'Several surveys have specifically measured the acceptability of measures to reduce car use. Politicians and technicians are more timorous than any other group of persons questioned, including motorists, perhaps because they confuse their own mobility requirements with those of the average citizen. But the public is in fact ready for a change of attitude from the authorities, and it is the latter who are lagging behind public opinion. Even the British Automobile Association sees the bicycle as as asset not to be neglected.' (Cycling: the way ahead for towns and cities, EU, 2000)
Another thing to say is that, contrary to the impression given by TfL's traffic engineers, a 20 mph speed limit smoothes the flow of traffic. Traffic travels much better when it's going slower. By reducing bunching at junctions, the traffic is able to merge better, and this means that motorists get out of junctions faster.
Just think about it for a moment. If you could travel at twenty miles an hour in London, then you should be able to make a five mile journey in fifteen minutes, which in my experience you can rarely do. When I first started this, I worked as a mini-cab driver out of Kingston. The best jobs were to and from the airport. The journey-time was reasonably predictable - about 40 minutes in the case of Heathrow - and this meant you could relax, and have a decent chat on the way. The worse jobs were the trips to the theatre. Normally they would want to eat first, so this meant taking them in for about 6 - 6.30pm. That wasn't so bad, but then you had to come home again, with all the rush-hour traffic. To be quite honest with you, the journey back used to take for-bleedin'-ever. The only plus side was that you would usually pick your theatre-goers up again at the end of the evening, and normally that meant a tip.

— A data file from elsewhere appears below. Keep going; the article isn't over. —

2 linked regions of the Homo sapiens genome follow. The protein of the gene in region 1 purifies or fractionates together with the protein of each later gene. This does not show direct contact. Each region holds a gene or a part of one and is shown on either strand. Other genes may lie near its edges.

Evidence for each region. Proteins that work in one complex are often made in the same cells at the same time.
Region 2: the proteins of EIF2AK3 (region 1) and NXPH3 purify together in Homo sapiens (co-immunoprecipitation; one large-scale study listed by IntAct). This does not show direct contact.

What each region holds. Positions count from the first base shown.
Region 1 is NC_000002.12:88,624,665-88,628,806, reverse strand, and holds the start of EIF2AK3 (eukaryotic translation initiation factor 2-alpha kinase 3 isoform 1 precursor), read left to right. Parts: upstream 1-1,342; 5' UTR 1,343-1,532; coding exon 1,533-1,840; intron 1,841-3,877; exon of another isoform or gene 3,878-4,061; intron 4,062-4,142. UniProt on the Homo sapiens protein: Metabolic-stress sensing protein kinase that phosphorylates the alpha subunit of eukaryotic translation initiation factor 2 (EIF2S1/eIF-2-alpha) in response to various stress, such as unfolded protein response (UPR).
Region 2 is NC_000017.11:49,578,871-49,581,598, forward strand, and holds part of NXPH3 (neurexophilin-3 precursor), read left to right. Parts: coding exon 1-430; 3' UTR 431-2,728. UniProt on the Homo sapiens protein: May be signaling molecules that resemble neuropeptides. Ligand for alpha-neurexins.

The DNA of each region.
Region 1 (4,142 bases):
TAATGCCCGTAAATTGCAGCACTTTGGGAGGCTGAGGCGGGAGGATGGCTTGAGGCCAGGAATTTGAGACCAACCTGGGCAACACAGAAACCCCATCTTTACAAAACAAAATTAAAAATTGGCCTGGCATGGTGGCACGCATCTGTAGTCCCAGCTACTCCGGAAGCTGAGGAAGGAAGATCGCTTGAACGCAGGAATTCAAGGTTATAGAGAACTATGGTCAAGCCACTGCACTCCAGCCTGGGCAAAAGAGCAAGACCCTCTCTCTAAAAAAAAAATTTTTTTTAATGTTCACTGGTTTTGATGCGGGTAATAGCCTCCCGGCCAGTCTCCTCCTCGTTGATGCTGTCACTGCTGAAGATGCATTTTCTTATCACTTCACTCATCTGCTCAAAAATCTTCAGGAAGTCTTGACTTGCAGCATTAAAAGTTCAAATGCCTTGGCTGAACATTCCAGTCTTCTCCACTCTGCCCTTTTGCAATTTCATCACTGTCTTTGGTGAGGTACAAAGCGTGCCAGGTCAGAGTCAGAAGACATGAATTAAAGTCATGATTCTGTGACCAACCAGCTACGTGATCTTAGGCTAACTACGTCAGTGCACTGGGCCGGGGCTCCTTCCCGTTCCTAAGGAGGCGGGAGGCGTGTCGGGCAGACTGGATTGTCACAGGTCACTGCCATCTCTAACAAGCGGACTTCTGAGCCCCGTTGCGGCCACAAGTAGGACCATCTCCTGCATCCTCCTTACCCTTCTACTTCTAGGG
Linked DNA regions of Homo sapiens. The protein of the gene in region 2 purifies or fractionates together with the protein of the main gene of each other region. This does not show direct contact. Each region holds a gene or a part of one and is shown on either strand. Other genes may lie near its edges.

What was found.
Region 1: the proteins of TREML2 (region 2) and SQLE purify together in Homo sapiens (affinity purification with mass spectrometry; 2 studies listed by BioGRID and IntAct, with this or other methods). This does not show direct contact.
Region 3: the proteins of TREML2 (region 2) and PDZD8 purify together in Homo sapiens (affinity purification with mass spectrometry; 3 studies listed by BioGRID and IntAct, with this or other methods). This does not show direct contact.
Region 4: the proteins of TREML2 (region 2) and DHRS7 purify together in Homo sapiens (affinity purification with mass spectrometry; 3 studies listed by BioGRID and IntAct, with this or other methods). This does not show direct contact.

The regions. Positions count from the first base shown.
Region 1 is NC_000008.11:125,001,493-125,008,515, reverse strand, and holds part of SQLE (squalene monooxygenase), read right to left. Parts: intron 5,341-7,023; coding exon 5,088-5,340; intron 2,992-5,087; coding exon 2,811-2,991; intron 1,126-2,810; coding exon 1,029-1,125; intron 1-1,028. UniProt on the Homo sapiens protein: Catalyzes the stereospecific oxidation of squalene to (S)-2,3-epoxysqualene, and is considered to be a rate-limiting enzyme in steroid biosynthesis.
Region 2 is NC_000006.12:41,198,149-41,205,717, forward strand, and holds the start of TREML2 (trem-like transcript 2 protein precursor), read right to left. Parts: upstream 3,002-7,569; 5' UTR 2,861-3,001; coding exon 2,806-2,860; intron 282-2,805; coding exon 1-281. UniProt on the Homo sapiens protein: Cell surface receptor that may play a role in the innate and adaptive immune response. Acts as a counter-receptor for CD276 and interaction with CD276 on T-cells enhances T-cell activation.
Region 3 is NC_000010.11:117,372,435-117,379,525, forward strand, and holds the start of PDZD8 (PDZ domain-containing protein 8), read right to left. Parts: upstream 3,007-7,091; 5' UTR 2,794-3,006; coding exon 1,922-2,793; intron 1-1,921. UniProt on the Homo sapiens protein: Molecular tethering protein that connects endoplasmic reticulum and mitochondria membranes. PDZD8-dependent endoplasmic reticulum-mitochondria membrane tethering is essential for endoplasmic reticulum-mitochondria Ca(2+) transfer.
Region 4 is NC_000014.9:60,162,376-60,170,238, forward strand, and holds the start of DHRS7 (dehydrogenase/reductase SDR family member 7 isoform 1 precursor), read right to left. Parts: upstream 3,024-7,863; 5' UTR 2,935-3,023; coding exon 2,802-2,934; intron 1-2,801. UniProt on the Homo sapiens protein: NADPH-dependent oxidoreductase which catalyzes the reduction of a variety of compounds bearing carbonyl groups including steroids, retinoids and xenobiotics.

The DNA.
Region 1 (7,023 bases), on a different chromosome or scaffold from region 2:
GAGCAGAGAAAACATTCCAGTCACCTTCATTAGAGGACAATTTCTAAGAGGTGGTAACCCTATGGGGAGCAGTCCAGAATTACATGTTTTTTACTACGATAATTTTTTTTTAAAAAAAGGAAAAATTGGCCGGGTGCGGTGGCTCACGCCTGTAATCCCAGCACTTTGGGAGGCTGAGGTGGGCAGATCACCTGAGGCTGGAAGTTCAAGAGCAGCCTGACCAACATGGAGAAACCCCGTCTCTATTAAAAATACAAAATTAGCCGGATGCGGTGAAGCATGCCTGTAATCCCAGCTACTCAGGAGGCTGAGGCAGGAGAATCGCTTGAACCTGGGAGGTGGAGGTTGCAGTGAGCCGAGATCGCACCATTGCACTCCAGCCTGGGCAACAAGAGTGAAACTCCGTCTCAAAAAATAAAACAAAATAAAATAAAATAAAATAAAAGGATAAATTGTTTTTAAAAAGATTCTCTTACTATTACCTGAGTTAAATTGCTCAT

Cycling: the way ahead again:
'In all European countries, the majority of the population believes that, when there is a conflict between the needs of cyclists and [those] of motorists, it is cyclists who should benefit from preferential treatment [...]. [Not that such a strict distinction is usually required.] Very often, measures which promote cycling will not in fact penalise private cars. A reduction in the maximum authorised speed, for example, affects the average speed only slightly; it even improves the fluidity of the traffic and reduces the hazards to which motorists themselves are exposed. Similarly, opening one-way streets to cyclists not only presents no objective danger - except in some situations where the introduction of facilities will be necessary - but it also in no way obstructs the normal circulation of cars.'
Now, it simply cannot be the case that the advice outlined above and the advice that TfL's traffic engineers recently gave to the Mayor are both correct. They're saying different, contradictory things. One of them has to be wrong. They can't both be right. TfL's secretive nature leads me to the conclusion that they have something to hide, like a lack of evidence. Does anyone know if Jenny Jones received the letter that the Mayor promised her?